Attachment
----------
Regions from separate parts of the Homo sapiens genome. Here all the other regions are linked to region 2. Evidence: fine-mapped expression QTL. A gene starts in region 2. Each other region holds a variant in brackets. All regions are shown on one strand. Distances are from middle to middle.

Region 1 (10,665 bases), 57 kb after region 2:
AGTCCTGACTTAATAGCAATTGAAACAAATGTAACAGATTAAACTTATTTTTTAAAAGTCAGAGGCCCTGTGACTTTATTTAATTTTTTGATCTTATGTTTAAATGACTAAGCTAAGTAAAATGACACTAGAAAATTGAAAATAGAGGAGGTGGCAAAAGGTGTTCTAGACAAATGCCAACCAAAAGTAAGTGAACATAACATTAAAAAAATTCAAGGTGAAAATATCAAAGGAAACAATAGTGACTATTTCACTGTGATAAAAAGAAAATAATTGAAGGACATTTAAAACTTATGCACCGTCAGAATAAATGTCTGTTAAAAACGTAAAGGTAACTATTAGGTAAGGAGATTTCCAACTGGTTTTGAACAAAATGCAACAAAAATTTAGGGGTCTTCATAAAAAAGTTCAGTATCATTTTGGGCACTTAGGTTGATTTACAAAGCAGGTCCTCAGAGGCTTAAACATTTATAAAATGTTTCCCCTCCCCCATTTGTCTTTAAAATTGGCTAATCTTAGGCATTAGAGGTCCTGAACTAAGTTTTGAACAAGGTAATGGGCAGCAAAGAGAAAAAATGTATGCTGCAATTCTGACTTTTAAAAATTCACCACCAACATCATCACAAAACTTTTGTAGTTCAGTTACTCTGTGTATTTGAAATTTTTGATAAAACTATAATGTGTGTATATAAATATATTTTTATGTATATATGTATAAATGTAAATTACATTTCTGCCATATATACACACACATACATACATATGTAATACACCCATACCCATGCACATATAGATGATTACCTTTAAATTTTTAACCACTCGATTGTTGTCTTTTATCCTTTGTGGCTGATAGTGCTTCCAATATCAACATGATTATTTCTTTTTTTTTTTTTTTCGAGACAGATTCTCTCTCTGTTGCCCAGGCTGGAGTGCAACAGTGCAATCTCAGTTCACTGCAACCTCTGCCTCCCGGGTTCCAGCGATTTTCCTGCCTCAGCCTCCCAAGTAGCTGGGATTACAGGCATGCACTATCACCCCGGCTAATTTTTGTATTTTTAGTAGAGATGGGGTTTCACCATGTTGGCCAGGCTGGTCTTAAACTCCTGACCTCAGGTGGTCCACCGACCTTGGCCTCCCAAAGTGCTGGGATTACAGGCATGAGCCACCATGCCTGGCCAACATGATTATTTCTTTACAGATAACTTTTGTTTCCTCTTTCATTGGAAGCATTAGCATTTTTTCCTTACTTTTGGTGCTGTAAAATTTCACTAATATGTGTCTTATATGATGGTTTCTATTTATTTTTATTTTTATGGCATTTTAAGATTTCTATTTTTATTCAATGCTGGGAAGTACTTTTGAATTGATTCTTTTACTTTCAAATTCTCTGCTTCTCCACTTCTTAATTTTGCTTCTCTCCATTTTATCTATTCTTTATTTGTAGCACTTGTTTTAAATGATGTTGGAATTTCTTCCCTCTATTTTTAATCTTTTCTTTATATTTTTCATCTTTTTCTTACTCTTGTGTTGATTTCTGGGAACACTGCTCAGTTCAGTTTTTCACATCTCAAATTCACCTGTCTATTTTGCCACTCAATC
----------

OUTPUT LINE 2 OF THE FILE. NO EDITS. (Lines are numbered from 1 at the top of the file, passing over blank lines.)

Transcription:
Region 1 (10,665 bases), 57 kb after region 2: